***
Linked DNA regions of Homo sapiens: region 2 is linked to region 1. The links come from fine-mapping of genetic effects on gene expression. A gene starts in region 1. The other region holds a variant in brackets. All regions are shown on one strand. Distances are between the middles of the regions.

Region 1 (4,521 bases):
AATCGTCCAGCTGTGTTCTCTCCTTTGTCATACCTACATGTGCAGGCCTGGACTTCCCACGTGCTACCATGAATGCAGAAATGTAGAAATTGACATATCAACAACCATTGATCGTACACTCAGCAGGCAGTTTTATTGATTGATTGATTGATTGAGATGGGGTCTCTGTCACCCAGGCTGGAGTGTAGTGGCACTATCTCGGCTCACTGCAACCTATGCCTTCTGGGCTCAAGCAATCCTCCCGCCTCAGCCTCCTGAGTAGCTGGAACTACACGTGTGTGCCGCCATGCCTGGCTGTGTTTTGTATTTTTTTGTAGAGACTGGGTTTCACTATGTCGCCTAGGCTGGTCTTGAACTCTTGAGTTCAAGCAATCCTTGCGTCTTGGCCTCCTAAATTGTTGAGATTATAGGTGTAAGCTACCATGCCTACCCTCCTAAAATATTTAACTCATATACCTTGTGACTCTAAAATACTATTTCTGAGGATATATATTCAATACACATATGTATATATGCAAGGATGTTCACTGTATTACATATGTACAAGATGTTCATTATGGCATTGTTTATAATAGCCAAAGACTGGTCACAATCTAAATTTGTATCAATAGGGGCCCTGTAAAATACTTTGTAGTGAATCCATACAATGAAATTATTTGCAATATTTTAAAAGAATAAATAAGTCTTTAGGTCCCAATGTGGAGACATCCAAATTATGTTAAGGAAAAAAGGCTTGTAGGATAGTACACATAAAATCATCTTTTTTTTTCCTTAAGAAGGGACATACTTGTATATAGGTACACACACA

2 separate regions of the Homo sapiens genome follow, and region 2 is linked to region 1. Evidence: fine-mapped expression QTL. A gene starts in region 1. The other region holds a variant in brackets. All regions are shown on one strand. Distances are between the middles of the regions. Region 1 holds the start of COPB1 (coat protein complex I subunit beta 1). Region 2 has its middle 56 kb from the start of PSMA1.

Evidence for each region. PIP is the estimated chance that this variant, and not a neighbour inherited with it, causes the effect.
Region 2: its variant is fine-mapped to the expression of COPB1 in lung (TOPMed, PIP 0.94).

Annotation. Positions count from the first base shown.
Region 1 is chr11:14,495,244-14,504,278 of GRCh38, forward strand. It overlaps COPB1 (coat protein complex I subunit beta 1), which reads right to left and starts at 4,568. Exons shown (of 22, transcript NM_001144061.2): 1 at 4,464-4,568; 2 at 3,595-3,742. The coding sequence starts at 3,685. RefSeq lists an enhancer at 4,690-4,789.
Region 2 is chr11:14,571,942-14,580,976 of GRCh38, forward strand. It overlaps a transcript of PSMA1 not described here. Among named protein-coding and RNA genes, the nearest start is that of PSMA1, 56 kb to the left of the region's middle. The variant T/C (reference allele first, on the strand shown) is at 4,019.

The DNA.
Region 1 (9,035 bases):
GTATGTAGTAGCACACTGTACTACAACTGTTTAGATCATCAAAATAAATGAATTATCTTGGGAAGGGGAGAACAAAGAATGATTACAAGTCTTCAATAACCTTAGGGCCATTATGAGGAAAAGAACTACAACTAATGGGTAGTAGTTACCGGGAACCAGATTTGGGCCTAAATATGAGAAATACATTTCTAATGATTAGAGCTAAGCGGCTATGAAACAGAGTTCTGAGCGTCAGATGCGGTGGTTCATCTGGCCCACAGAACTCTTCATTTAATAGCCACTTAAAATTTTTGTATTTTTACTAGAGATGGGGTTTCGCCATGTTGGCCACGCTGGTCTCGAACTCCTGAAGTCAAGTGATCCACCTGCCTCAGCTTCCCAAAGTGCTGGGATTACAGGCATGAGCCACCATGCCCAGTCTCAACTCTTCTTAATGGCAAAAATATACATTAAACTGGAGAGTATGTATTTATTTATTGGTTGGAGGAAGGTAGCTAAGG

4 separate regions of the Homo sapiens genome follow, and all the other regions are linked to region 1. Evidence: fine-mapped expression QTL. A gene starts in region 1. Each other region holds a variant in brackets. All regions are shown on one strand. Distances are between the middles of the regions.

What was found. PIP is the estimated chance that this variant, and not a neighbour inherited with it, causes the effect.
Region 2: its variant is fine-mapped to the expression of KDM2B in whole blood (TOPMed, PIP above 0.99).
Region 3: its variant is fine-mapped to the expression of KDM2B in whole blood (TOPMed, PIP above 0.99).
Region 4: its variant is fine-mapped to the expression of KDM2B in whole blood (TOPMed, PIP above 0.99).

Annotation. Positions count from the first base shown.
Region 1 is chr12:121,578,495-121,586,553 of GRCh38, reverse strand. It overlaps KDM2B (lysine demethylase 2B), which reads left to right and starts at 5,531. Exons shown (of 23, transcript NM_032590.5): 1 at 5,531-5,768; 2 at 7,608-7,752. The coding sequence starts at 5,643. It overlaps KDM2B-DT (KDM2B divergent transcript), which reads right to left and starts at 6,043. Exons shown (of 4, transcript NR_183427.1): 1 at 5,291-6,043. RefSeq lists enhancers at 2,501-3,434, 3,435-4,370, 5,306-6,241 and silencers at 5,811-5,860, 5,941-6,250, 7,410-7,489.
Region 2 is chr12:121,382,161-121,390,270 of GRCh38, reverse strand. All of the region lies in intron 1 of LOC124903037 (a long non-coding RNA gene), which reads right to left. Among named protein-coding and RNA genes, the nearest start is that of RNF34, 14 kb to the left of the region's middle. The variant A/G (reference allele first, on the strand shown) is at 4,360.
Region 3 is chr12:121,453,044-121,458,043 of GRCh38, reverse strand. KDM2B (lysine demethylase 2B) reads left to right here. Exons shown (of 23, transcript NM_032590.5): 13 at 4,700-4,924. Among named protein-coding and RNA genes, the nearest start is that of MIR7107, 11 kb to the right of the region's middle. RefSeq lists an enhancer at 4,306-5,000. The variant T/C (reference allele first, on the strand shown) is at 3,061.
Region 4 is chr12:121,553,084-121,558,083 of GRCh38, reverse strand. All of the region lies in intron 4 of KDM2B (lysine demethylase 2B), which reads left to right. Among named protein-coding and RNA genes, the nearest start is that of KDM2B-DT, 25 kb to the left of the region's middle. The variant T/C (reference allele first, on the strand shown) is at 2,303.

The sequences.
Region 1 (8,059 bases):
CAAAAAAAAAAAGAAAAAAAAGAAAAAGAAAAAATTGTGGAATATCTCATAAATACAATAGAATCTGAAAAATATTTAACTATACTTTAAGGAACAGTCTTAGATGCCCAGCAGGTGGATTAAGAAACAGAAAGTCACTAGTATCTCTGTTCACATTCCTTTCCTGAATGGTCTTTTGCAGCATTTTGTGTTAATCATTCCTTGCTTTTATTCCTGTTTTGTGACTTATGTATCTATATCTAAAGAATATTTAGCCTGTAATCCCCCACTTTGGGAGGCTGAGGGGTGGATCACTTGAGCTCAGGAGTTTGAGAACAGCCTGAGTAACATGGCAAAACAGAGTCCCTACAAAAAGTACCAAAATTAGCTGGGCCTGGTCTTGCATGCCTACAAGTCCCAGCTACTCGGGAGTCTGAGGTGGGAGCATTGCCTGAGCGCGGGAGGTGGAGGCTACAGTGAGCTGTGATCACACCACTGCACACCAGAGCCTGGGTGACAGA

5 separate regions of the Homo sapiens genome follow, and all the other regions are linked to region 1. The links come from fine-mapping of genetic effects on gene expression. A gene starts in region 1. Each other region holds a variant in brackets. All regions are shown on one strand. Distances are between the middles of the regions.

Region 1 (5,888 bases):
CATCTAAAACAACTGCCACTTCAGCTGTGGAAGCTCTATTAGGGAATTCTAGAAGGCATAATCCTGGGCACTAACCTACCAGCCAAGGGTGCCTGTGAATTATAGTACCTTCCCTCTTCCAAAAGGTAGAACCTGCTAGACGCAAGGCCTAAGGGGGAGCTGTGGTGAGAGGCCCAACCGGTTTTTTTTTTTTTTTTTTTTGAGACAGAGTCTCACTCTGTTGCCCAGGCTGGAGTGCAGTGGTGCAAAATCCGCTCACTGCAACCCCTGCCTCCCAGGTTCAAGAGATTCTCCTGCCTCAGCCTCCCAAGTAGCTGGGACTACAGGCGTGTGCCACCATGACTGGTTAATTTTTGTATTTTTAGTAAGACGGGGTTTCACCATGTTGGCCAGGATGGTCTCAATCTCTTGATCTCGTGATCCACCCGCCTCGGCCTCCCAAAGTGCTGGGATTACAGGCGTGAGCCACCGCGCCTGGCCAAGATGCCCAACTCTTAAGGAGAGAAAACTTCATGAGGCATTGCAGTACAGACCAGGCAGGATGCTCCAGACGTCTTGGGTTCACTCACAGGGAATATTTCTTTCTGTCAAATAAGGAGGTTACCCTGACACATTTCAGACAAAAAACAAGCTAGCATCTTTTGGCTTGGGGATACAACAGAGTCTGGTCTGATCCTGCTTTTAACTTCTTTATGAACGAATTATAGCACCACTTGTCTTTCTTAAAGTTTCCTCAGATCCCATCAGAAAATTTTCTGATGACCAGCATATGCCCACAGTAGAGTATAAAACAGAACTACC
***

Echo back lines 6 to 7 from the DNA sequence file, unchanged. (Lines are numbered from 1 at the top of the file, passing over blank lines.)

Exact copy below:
Region 2: its variant is fine-mapped to the expression of COPB1 in lung (TOPMed, PIP 0.94).

Annotation. Positions count from the first base shown.